Nation urged to ‘fix itself’ – Bonang Mohale
» We must be explicit about the role of education in economic growth. Good education is likely to get one employed, thereby reducing poverty and inequality.
By hiring the correct teachers with the correct attitude to start first with the “who” then the “what”. By ensuring that they are well qualified, appropriately motivated, incentivised and recognised. Increase the time that they spend teaching in front of pupils.
Let us be crystal clear about the expected outcomes and find an easy system of monitoring for superior outcomes. By providing each pupil with an iPad with next year’s curriculum and all the textbooks preloaded (in the final analysis, it will be much cheaper than the inefficiency and wastage of trying to deliver textbooks).
» By consistently applying the more-than adequate number of laws that currently exist without any fear or favour, i.e. adopting a zero-tolerance approach.
By treating whistle-blowers as golden nuggets without which the war against corruption will never be won, and substantially strengthening anti-corruption agencies.
» Sending clear, unambiguous messages – both articulated and exemplary behaviours – about the serious threat, more than all the wars put together that South Africa has ever participated in, that HIV/Aids poses to the nation.
» Re-inculcating the good values of self-reliance, prudence, modesty, patience and living within our means versus conspicuous consumption and instantaneous gratification driven by debt that leads to implosion and self-destruction.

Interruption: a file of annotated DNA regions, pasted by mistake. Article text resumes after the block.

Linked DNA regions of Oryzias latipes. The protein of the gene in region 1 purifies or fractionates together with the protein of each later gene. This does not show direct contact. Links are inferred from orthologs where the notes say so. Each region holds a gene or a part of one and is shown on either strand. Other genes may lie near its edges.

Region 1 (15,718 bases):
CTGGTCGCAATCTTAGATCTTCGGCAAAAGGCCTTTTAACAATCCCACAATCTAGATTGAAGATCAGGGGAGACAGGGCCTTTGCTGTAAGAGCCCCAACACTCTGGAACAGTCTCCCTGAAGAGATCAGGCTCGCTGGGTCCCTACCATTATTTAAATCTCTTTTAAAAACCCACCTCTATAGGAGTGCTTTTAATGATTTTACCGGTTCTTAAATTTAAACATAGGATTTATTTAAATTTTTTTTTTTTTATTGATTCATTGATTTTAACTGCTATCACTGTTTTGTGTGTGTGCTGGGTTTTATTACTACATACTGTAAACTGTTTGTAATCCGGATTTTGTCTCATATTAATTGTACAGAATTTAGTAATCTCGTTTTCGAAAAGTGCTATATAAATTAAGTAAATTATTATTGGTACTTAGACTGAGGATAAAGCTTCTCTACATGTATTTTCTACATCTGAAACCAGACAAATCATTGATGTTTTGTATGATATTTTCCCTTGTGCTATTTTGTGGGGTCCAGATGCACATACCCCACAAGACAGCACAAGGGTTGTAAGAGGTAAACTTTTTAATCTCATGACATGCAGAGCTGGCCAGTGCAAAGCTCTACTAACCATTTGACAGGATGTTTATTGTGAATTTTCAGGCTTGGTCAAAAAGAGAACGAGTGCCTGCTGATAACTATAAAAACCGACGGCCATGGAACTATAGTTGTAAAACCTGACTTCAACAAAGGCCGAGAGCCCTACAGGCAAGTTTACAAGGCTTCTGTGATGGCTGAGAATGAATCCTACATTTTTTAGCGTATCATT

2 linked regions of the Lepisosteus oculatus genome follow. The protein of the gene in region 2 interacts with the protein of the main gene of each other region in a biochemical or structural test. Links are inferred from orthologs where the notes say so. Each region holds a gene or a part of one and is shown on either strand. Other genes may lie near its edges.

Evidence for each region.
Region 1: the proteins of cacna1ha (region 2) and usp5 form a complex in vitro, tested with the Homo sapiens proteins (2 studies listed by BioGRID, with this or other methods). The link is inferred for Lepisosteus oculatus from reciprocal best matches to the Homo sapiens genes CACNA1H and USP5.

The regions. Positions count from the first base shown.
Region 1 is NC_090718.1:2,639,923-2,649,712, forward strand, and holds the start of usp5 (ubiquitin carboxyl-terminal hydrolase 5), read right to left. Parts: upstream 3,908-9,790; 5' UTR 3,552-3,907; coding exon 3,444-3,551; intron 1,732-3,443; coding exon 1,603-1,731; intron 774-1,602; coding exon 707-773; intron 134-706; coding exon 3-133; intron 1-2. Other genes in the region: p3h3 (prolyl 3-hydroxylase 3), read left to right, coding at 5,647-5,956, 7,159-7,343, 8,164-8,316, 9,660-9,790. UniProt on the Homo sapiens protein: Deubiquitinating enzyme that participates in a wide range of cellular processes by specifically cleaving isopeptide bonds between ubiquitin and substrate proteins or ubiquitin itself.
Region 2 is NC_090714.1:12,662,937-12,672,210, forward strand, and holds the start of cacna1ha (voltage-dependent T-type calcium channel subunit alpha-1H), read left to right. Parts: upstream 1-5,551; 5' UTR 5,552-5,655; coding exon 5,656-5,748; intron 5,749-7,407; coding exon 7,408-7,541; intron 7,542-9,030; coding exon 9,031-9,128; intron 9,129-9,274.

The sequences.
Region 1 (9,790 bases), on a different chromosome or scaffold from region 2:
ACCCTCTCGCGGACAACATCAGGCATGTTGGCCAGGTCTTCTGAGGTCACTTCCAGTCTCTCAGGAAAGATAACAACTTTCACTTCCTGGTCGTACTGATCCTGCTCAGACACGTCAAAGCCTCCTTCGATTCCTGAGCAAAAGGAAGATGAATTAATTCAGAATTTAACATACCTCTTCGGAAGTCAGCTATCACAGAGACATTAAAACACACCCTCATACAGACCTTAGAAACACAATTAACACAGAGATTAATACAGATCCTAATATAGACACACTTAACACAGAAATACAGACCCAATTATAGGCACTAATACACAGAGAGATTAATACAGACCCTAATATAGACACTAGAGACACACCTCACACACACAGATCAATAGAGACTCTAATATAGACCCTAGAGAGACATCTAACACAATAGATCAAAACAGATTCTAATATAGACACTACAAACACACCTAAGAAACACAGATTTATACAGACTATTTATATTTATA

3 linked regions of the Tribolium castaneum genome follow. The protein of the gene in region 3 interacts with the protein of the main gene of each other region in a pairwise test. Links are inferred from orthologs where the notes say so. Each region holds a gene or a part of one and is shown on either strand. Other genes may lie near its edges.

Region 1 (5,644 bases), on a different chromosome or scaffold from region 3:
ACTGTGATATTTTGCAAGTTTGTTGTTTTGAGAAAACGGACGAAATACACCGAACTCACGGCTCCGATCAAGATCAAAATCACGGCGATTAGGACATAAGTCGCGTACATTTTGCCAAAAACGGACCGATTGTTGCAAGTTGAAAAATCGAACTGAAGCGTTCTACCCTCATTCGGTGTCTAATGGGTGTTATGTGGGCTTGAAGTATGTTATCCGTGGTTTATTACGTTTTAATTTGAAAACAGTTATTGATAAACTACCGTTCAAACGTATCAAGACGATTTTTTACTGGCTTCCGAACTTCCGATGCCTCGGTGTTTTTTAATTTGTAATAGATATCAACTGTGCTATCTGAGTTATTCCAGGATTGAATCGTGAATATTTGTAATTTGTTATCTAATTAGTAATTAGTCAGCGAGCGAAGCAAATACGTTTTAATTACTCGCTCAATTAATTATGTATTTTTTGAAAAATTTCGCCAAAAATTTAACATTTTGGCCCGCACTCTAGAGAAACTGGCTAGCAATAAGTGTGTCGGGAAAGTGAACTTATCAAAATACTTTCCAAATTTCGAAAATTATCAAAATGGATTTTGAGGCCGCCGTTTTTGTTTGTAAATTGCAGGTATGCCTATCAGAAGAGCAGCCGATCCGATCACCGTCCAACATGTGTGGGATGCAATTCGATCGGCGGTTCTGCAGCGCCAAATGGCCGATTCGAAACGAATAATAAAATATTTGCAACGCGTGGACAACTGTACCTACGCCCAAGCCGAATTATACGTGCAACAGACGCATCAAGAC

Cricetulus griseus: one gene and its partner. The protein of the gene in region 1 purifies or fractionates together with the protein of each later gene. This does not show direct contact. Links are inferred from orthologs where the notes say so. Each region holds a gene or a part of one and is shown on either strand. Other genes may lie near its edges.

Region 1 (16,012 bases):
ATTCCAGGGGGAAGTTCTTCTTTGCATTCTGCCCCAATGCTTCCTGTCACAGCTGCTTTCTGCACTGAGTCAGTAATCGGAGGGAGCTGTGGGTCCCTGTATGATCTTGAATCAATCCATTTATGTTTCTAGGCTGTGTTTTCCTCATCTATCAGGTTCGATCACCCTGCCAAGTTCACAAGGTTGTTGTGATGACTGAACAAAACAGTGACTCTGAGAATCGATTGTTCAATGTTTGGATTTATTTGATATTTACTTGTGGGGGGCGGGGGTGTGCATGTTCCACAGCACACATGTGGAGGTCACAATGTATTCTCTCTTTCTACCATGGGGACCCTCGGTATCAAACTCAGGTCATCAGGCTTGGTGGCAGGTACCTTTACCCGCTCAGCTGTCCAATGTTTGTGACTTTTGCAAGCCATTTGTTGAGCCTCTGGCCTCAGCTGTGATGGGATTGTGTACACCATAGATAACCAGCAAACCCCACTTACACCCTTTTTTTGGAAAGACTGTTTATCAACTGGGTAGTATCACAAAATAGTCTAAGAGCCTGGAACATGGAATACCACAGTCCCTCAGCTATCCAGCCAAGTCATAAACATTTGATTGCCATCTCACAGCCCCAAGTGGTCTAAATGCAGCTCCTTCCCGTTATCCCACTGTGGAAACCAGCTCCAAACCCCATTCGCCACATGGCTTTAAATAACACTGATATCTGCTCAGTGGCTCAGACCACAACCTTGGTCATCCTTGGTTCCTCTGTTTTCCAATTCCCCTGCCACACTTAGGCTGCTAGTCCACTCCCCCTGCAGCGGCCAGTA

» Adopting fine macro-economic policies that encourage foreign direct investment, job creation, and small and medium enterprise development; and increasing business and rating agencies’ confidence to assume more risk in South Africa versus other emerging economies (as competition for the same happens to be on steroids).
» Ensuring that both our academic and technical education produces what our economy needs. Both inequality and poverty are direct results of unemployment.
» Recognising that we are headed for a skills, particularly technical skills, crunch as a variety of major infrastructure spend – government’s R1 trillion infrastructure spend, the Passenger Rail Agency of South Africa and Transnet’s rolling stock replacement, Clean Fuels II, and so on – comes at about the same time.
By genuinely partnering with the private sector to get into the habit of delivering large projects on time, on budget and in full.
– Mohale is chairperson and vice president of Shell SA Energy Ltd